On December 1, 2003, Ahmanson Ranch opened as the 2,983-acre Upper Las Virgenes Canyon Open Space Preserve. “No park purchase in Ventura or Los Angeles counties has been larger in either land area or cost, according to the Santa Monica Mountains Conservancy, which will administer the ranch,” reported the Los Angeles Times about the $150 million deal between the State of California and would-be developer Washington Mutual.
Then-mighty Washington Mutual had hoped to build 3,050 mansions and homes on Ahmanson Ranch, the latest developers in a battle that had been waged over this land for 17 years.
People like Mary Wiesbrock championed open space and decried the traffic problems the project would create as well as the threat to rare and endangered plants and animals on Ahmanson Ranch.
The tide began to turn against the massive development when revelations first appeared in the LA Weekly in the summer of 2002 that Ahmanson-adjacent Rocketdyne might have polluted the place.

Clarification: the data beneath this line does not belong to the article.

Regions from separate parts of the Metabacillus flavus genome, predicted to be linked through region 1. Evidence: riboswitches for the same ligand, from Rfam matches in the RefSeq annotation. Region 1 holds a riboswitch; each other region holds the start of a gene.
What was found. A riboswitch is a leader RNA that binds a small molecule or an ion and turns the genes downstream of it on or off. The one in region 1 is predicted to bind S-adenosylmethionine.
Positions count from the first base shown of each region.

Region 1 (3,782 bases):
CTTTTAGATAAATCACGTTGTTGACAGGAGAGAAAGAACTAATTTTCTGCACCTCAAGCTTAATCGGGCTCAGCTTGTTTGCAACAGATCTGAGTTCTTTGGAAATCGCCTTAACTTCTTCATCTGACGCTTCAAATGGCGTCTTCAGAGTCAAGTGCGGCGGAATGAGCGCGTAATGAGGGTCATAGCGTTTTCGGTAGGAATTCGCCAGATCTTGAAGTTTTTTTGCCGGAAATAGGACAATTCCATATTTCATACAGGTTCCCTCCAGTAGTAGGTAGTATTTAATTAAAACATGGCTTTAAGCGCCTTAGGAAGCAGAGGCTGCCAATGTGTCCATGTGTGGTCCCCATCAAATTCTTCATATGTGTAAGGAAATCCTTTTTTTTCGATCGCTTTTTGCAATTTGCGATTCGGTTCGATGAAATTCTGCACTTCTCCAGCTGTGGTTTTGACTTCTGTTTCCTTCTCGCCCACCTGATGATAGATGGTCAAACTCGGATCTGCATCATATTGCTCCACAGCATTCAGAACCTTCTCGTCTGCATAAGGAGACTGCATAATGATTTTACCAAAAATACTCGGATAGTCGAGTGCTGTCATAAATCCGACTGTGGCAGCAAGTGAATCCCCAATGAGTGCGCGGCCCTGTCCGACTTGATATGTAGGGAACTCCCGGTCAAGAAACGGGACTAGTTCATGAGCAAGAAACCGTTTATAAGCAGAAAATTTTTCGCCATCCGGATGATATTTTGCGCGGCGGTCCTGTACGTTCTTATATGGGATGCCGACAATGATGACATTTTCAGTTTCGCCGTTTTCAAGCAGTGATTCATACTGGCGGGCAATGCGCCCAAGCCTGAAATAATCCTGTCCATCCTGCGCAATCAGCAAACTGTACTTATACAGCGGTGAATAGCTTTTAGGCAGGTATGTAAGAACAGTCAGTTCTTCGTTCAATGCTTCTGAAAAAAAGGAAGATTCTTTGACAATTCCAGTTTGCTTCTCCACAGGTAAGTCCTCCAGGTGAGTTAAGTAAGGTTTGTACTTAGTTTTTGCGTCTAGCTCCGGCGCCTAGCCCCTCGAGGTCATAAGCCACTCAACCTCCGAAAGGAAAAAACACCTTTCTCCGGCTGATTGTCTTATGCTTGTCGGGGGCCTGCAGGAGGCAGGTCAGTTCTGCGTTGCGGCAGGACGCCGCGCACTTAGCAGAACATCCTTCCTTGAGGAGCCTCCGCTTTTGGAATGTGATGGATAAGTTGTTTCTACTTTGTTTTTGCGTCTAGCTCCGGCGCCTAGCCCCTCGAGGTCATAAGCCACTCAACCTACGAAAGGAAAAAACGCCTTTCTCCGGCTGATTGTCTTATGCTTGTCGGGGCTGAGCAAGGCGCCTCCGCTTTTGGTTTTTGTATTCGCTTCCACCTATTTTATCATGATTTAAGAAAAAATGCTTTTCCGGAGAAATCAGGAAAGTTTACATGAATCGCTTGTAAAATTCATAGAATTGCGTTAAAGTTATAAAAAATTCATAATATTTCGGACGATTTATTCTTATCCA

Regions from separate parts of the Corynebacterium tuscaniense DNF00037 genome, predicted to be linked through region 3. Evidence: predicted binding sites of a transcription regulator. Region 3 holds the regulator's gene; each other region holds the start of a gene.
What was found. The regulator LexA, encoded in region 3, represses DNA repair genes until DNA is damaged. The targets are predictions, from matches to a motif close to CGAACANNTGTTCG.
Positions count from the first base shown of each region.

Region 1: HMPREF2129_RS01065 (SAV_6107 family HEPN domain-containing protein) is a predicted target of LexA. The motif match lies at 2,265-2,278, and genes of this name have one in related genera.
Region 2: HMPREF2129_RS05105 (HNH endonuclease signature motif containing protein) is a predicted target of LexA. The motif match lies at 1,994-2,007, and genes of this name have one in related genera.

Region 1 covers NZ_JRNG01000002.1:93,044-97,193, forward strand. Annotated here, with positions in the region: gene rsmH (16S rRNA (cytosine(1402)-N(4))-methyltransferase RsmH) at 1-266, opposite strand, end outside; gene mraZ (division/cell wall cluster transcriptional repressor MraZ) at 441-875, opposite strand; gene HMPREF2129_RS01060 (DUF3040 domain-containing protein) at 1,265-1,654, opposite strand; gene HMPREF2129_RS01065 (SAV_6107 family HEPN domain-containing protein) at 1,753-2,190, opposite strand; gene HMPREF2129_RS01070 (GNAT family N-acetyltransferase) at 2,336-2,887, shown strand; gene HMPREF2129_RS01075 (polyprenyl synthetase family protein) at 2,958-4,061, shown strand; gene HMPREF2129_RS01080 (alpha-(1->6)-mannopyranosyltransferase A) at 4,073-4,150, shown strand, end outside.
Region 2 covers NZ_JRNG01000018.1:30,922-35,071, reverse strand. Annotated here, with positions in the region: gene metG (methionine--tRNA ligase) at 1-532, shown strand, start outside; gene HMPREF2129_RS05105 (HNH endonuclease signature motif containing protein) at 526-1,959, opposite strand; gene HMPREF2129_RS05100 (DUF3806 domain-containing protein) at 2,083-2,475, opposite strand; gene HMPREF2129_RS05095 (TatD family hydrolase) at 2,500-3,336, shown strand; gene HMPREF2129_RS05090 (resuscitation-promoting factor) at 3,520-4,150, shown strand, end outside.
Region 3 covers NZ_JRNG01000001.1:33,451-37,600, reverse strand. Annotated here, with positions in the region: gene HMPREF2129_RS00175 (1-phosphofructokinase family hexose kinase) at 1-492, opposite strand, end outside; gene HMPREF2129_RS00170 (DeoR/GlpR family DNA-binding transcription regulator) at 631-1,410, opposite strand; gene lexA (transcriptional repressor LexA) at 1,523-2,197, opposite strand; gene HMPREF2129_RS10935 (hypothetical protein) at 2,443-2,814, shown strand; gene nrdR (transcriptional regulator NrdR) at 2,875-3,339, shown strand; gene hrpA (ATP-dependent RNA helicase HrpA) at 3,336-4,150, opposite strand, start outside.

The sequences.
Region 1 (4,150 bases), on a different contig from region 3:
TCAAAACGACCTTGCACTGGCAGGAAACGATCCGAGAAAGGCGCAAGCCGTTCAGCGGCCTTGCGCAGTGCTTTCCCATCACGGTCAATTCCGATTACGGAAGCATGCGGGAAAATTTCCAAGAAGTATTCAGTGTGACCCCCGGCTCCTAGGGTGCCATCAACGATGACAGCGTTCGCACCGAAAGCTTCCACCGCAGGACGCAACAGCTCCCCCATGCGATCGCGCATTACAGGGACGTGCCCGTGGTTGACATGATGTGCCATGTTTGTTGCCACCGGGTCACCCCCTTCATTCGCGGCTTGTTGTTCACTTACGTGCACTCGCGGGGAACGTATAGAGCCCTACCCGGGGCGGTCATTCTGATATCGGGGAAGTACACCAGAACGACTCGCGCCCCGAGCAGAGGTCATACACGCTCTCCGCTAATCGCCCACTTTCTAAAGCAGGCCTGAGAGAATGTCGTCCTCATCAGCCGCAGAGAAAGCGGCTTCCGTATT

The Ventura County Reporter newspaper published “Rocketdyne Ranch – Will the Ahmanson Development Tank Over Toxic Troubles” on December 12, 2002, a week before hearings on the development’s final approval were to take place. Thus began a series of multi-award-winning articles that spanned the LA Weekly, VC Reporter and Los Angeles CityBeat that exposed the contamination problems at Ahmanson Ranch and the former Rocketdyne Santa Susana Field Laboratory, problems credited with derailing the project once estimated to be worth $2 billion to WaMu.
Today, Ahmanson Ranch celebrates its fifth birthday as open space covered by thousands of Valley Oaks and inhabitated by red-legged frogs and other rare and endangered animals. Hikers, bikers and anyone who cares to stroll its vast and rich savannahs can savor a saved land forced to be left fallow because of its proximity to one of the most polluted places in Southern California, the Santa Susana Field Laboratory.